Update 5:20 pm – The nurse has been terminated by Texas Children’s Hospital. Great work to the Vaccine Hate Facebook group!
Last night a Facebook group I am a member in was all a buzz. Vaccine Hate, a Facebook group that works to stop the spread of false anti-vaccination propaganda, stopped a pediatric a nurse from starting a measles outbreak. Initially, I couldn’t believe a nurse would make such crazy statements. However, the group had screenshots to back up their claims. The nurse in question works for Texas Children’s Hosptial in Houston. Due to the hard work of a diligent group of vaccine advocates, the nurse is currently under investigation by the hospital.
Vaccinate Hate is a Facebook group that works to dimish the damage anti-vaccination propaganda does to public health. The group run by admins work to weed out nurses and health care officials that are anti-vaccine. Several of the admins received notifications that a nurse in Texas was sharing private information about a child with measles.
A nurse from Children’s Hospital in Houston posted in “Proud Parents of Unvaccinated Children – Texas,” which has now been taken down. Jay Summer admin of Vaccine Hate provided me with screenshots of the nurse’s statement to the group:
News of the nurse’s comments began making rounds in vaccine groups around Facebook. Admins of Vaccine-Hate worked together to report the nurse to Texas Children’s Hospital. Additionally, they rallied their vaccine advocates to contact the hospital. Jay Summers provided me with the following screenshot after he reported the nurse:
The work of the admins from Vaccine Hate wasn’t done with reporting the nurse to the hospital alone. They also shared the story with the local media in Texas. Jay let me know he is continuing to work with the news outlet as he learns more information about the nurse.
Administrators of Vaccine Hate also work closely in a secret Facebook group dedicated to exposing nurses and health care workers that are anti-vaccine. Last night admins of the group said the most disturbing component of this story was the nurse’s threat to expose her child to measles.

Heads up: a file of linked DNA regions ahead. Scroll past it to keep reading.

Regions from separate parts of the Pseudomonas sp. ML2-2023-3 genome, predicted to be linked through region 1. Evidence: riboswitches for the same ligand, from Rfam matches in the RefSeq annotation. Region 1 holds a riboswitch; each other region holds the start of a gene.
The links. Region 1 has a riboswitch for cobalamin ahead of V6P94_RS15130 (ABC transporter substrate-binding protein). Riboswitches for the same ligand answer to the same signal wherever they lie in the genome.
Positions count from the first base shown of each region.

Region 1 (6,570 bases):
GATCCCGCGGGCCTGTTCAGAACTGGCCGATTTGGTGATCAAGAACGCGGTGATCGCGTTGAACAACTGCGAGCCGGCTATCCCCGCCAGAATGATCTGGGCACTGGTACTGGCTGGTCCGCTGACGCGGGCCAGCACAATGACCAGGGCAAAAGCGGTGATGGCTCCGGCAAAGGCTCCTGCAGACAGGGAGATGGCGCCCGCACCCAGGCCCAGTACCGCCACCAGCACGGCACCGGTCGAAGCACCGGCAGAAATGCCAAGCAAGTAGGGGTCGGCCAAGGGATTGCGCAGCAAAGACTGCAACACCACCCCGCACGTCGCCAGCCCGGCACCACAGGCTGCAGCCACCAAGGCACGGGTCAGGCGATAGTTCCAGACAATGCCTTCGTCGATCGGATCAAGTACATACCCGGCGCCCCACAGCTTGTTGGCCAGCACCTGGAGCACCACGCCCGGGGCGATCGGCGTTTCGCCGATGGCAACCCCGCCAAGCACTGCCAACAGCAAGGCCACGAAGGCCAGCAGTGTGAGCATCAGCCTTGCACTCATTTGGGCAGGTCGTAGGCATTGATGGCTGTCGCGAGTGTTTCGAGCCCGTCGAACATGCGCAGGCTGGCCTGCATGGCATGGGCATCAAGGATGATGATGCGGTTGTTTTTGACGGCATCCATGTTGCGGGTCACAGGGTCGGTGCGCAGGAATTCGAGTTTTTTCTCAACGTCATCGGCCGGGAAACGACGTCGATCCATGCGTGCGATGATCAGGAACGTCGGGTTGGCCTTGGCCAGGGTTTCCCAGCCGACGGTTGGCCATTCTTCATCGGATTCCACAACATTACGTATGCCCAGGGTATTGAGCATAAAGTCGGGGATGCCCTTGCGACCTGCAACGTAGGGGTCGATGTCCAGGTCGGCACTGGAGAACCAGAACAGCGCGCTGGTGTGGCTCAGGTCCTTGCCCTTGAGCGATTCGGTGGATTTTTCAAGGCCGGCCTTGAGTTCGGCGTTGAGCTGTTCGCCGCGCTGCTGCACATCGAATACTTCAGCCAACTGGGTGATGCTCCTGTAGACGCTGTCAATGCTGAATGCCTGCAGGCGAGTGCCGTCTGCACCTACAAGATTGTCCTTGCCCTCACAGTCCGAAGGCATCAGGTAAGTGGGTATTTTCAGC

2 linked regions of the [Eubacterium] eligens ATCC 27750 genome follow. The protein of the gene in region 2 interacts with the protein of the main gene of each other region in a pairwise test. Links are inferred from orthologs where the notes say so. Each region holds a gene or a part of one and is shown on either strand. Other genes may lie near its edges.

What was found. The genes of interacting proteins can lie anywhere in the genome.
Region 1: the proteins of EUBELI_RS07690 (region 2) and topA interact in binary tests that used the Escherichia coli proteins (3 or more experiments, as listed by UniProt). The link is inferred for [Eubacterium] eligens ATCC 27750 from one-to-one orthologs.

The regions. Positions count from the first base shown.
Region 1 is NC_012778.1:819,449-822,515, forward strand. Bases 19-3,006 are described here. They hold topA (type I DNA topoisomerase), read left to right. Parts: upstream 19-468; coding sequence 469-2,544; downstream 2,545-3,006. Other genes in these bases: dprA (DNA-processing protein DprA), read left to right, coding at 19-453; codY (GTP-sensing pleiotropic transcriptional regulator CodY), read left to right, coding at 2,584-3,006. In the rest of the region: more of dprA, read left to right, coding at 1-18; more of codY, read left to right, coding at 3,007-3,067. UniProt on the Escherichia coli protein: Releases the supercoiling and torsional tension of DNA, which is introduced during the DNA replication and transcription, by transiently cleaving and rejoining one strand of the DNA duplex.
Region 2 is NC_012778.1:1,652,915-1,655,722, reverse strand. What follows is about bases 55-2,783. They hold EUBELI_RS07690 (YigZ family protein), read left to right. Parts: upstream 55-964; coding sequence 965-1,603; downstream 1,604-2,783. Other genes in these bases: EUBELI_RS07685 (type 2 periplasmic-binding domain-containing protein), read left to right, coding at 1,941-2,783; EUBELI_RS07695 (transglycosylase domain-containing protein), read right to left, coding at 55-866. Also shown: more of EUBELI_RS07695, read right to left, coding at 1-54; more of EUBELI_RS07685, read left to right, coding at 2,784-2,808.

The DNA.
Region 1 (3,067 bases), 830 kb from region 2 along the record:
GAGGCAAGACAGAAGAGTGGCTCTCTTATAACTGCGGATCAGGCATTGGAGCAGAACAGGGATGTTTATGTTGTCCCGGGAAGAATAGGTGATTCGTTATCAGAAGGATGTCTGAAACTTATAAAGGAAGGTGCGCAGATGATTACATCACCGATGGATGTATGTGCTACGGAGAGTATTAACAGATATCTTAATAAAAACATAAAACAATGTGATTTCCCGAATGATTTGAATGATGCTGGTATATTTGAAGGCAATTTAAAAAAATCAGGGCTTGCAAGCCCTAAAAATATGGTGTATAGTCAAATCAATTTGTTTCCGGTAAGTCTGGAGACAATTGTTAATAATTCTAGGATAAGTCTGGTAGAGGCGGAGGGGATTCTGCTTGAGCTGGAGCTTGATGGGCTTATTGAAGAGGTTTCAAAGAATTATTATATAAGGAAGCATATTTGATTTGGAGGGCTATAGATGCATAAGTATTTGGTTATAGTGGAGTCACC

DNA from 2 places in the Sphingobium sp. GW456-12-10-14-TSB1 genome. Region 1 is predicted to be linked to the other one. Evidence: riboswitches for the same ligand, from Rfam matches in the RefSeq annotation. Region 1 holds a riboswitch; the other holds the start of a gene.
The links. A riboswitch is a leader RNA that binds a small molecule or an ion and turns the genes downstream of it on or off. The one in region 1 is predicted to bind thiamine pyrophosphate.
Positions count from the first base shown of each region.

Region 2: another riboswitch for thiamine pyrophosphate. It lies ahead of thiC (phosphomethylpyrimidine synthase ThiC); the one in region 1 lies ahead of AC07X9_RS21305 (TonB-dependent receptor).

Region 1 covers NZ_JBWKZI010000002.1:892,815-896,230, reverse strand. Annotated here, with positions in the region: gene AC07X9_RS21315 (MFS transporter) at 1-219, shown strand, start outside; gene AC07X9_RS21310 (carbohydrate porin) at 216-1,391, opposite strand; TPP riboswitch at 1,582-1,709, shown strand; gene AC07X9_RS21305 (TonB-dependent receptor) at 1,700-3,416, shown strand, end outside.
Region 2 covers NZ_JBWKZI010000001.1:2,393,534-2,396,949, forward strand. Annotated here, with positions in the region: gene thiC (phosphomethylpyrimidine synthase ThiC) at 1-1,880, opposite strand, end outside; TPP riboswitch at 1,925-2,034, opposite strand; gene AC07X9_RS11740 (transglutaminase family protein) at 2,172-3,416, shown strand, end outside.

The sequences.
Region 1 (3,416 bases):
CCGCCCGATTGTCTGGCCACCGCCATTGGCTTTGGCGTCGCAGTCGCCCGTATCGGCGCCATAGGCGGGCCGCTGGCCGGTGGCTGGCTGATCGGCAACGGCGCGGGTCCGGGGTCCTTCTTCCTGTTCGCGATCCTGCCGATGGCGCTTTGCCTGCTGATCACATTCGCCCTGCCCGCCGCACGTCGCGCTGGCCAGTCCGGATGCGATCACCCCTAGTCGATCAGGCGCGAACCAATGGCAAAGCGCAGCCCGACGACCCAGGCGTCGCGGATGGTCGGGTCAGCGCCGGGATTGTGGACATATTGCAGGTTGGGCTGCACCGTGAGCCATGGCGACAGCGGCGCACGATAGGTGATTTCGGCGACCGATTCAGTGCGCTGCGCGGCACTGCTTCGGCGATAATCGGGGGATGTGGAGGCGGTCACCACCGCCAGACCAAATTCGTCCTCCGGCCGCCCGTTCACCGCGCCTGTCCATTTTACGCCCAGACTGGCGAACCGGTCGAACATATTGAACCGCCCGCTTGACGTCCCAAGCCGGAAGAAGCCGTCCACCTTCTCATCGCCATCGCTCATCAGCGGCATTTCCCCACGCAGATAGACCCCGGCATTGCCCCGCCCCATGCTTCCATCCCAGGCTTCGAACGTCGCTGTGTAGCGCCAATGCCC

If she had swabbed the child and exposed her son, she could have started an outbreak in her community. Administrators took this threat seriously knowing that measles is a deadly disease.
According to the World Health Organization, 89,780 people died from Measles in 2016. The majority of the deaths were children under the age of five.
The World Health Organization says, “Accelerated immunization activities have had a major impact on reducing measles deaths. During 2000–2016, measles vaccination prevented an estimated 20.4 million deaths. Global measles deaths have decreased by 84% from an estimated 550 100 in 2000* to 89 780 in 2016.”
Following media exposure about the nurse, Texas Children’s Hospital released the following statement:
“A patient treated at Texas Children’s Hospital West Campus tested positive for measles. This is a highly contagious, vaccine-preventable infection. We know vaccination is the best protection against measles,” the hospital told Houston ABC station KTRK Monday. “Our Infection Control and Prevention team immediately identified other children who may have come in contact with this patient to assess their risk and provide clinical recommendations. We have contacted all of those families.”
When I asked Jay Summers about what vaccine hate hopes to accomplish, he told me this, “We’ve reported over 25 anti-vaccine nurses this year alone, the group vaccine hate exists to expose anti-vaccine frauds and charlatans. We want to expose their false narrative and tactics, and to expose the false arguments used by the anti-vaccine community. We want to temper those arguments with the facts. The data is used to understand the reasons behind the movement and to find better ways of science communication.”
Kudos to Jay Summers and the entire administrative crew at Vaccine Hate for stopping a public health outbreak of measles. The work of grassroots movements like Vaccine Hate helps all of us by preventing the fake news and propaganda from the anti-vaccine movement. Now Texas children are safe thanks to their hard work.
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